Thursday, February 26, 2009

Tour de Frankfort, Stage 4: exhausted

Today marked another major learning experience. After over a year of trying to get meetings with legal experts regarding the problems of pedestrians and bicyclists struck by motorists, suddenly David Morse and I found ourselves in a room with two key legislators and six of the leading (and most influential) legal minds in Frankfort, to discuss House Bill 88. It quickly became apparent that House Bill 88 is dead for this session. We got new hope, though, of resolving some of the conflicting legal interpretations that have confounded us since the beginning of this campaign.

I still don't know who called the meeting or assembled the invitation list, but Rep. Jim Wayne and Pierce Whites were prominently involved. Pierce Whites serves as general counsel to House Speaker Greg Stumbo, and formerly served as Deputy Attorney General under Stumbo. Also present were House Judiciary Committee Chairman John Tilley, a lawyer from Kentucky State Police, the state's Public Defender, and two key staffers of the Legislative Research Commission (both lawyers, one a leading expert in Kentucky criminal law). Obviously, David and I knew less about the law and about the legislative process than the others present.

I'm too exhausted to give a fair accounting of this meeting now, but wanted to give you the capsule update. House Bill 88 is dead for now. The key sticking points are:
  1. the idea that existing laws already cover most or all of the cases of concern to us; and
  2. the belief that reckless driving resulting in collision with a pedestrian or bicyclist is not so grave as domestic violence or DUI, the only two exceptions in the Kentucky law that otherwise requires a law enforcement officer to witness a misdemeanor in order to issue a citation or make an arrest for it. Lacking this gravity, legislators and law enforcement officials do not want to allow police officers to cite crash-causing reckless drivers without witnessing the crash.
This first opinion marks a stark contrast with the repeated statements of Louisville Metro Police Department officials. The panel of lawyers assembled in Frankfort today seemed amazed that we had been told that police and prosecutors had no options to prosecute the drivers who hit Chips Cronen and Cynthia Flowers, for examples.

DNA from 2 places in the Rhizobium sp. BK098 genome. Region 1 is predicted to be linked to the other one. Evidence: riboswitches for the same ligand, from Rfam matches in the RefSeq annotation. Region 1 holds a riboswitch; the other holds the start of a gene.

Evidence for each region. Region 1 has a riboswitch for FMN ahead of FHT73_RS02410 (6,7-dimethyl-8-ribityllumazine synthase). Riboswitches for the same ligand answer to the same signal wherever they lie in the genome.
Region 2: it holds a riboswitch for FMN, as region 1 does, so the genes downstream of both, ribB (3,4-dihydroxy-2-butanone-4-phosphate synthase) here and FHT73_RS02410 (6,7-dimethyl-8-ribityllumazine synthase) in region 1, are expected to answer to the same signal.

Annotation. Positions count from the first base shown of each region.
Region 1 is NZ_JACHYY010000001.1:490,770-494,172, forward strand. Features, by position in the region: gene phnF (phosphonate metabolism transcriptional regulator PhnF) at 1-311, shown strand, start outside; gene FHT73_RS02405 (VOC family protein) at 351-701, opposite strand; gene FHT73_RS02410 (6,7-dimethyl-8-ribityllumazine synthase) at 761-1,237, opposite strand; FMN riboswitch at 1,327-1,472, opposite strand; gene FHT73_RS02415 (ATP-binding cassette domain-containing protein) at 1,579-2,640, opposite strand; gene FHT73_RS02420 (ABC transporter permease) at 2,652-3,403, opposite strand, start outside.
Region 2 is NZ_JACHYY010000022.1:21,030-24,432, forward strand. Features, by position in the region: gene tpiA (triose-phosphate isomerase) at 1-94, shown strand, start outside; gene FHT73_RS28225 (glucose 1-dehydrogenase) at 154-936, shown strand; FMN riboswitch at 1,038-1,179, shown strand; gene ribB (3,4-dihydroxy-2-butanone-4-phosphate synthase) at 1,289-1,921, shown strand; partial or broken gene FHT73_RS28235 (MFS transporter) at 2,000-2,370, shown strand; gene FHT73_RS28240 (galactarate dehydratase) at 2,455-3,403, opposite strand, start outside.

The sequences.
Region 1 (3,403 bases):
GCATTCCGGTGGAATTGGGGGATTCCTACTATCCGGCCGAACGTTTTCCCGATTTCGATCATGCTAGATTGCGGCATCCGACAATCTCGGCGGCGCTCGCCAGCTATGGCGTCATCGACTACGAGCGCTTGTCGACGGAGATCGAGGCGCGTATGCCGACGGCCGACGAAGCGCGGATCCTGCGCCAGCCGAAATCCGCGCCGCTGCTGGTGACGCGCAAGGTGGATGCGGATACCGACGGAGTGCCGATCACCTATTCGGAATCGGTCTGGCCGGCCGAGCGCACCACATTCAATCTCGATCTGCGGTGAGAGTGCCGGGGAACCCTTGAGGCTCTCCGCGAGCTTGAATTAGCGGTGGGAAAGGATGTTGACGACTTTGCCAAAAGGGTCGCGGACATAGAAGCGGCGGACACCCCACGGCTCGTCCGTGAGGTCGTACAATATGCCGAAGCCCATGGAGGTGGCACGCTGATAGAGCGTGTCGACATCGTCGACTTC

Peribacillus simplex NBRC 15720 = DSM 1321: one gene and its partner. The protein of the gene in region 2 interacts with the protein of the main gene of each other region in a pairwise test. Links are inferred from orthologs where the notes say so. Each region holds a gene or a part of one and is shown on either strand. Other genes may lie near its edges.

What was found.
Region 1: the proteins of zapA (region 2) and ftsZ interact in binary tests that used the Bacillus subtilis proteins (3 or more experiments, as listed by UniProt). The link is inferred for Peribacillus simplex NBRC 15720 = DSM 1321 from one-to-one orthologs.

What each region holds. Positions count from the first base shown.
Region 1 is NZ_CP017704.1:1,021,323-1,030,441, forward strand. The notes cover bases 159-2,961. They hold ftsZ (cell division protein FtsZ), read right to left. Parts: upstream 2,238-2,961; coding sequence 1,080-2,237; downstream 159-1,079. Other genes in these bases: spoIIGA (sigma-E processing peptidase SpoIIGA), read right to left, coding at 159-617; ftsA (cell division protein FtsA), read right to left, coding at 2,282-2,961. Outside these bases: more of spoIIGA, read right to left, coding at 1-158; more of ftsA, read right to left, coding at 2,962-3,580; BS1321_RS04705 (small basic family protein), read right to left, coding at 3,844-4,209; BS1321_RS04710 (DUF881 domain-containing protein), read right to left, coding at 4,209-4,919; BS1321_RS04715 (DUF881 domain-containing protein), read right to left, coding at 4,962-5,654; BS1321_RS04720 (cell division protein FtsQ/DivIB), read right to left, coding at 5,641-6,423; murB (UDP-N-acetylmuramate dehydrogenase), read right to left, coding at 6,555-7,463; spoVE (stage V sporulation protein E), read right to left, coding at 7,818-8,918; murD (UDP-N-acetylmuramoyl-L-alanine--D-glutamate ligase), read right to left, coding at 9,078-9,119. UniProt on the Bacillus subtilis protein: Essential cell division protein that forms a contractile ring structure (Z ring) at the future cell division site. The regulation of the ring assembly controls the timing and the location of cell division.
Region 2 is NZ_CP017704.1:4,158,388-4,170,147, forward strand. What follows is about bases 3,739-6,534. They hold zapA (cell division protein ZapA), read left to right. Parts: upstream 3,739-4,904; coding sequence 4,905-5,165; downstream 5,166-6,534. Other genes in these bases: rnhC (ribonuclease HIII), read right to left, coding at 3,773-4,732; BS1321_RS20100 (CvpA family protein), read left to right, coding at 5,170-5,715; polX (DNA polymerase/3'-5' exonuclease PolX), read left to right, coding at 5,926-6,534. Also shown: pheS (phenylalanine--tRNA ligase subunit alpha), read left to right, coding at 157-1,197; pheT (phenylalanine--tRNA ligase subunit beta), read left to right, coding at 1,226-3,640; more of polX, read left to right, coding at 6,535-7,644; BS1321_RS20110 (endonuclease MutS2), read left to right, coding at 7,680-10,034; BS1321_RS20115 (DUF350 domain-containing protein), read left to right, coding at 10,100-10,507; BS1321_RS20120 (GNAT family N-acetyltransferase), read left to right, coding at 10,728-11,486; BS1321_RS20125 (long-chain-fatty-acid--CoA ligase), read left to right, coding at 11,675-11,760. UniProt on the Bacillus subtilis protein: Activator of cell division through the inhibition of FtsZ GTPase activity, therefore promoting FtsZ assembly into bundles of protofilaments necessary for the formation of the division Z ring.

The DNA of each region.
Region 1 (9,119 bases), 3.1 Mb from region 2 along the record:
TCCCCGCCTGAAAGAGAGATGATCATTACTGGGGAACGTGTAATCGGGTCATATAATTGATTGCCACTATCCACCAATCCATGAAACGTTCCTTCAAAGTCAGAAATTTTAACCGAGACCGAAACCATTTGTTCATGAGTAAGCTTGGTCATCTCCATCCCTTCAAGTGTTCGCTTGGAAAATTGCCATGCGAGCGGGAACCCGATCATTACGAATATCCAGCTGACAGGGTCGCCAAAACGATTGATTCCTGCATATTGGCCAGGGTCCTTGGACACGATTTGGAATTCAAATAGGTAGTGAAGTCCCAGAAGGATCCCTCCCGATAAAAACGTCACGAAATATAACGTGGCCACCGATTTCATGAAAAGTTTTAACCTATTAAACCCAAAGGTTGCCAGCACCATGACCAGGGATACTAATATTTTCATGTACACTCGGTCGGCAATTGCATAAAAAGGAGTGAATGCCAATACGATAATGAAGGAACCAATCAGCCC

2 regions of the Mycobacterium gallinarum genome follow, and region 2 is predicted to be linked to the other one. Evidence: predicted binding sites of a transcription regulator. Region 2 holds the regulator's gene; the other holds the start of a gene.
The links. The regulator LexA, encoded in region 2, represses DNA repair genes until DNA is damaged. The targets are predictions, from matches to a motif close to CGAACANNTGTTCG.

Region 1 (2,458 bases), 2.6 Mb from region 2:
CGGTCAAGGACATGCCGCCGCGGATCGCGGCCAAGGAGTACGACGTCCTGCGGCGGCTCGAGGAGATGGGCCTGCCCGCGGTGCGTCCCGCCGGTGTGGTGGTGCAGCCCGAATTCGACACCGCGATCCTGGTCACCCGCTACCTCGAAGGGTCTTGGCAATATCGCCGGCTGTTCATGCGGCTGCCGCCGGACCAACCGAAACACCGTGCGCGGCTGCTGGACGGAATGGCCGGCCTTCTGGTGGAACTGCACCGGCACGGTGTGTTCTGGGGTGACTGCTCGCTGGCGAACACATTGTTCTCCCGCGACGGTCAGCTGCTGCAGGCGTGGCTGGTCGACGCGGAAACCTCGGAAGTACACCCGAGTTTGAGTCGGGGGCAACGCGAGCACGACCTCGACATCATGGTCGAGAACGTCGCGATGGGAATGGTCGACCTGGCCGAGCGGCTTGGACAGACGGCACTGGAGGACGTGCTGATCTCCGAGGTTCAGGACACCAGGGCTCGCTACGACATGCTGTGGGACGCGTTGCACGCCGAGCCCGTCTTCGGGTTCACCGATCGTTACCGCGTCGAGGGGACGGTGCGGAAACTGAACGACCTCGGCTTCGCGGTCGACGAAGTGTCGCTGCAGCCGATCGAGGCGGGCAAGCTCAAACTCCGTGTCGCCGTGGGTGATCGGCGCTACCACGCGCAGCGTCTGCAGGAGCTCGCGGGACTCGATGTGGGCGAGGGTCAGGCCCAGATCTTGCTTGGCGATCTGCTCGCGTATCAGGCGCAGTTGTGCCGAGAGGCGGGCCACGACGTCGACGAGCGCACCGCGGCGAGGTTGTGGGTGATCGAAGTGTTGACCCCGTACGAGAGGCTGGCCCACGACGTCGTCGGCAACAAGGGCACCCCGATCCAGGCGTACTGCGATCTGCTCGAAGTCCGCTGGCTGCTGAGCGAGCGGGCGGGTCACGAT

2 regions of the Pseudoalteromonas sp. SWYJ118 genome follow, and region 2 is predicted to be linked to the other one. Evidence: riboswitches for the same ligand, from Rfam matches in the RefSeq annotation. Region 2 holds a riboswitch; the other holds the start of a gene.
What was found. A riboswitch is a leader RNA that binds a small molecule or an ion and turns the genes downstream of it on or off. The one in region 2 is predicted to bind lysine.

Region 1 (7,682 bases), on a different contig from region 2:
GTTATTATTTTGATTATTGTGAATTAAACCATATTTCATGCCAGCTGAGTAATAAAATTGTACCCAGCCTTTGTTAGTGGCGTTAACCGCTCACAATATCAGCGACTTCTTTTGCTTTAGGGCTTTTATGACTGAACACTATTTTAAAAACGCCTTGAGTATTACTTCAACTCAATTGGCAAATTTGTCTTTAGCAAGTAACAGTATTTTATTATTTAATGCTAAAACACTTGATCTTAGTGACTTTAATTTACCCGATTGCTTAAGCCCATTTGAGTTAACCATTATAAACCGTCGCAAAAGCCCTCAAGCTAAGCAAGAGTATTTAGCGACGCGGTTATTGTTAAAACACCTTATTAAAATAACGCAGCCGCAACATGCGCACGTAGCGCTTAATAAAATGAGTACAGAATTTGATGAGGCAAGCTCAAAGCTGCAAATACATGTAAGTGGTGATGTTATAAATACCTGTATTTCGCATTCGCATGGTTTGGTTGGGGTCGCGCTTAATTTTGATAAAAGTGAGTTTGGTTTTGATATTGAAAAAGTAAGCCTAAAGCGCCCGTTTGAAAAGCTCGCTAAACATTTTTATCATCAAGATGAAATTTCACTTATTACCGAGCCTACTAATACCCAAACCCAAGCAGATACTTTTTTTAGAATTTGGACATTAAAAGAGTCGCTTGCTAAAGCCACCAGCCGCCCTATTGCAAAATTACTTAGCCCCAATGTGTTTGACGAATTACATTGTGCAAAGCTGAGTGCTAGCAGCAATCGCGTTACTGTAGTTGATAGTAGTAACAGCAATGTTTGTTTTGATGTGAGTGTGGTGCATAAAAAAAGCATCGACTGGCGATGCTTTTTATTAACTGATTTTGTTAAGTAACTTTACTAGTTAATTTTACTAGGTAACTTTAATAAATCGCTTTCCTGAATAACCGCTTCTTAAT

Rep. Wayne remains committed to our cause. Rep. Tilley agreed to hold a meeting of the Interim Joint Committee on the Judiciary this summer to address our concerns. Reps. Wayne and Tilley will invite to testify at least one prosecutor and at least one police official, to gain clarity on the lack of prosecutions of apparently reckless drivers to whom various existing criminal statutes would seem to apply. Perhaps we will decide that the answer lies in educating police officers and prosecutors rather than in changing the law. Perhaps we will decide to pursue a change in the law, but take a different approach than used in HB 88. Perhaps we will decide that HB 88 does exactly what we need, and that we merely need to build and apply a stronger citizen advocacy network to pass it. I'm open to any of these options. You can be sure, though, that Bicycling for Louisville will not abandon the cause: Everyone in Kentucky, especially pedestrians and bicyclists, will benefit from a drastic reduction in reckless and inattentive driving. We will not likely see this drastic reduction without serious real-world penalties for reckless drivers who hit people.


Tex69 said...

Thanks for your tireless efforts. Battling the bureaucracy is a truly monumental task, much less something progressive in such a backwards state.

mybro said...

I am the sister of John Carr who was killed on 8/1/09 in Tom Sawyer park. We are trying to bring some attention to this tragedy with the upcoming hearing and trial of Kenneth Yates. Any suggestions would be appreciated. I can be reached at

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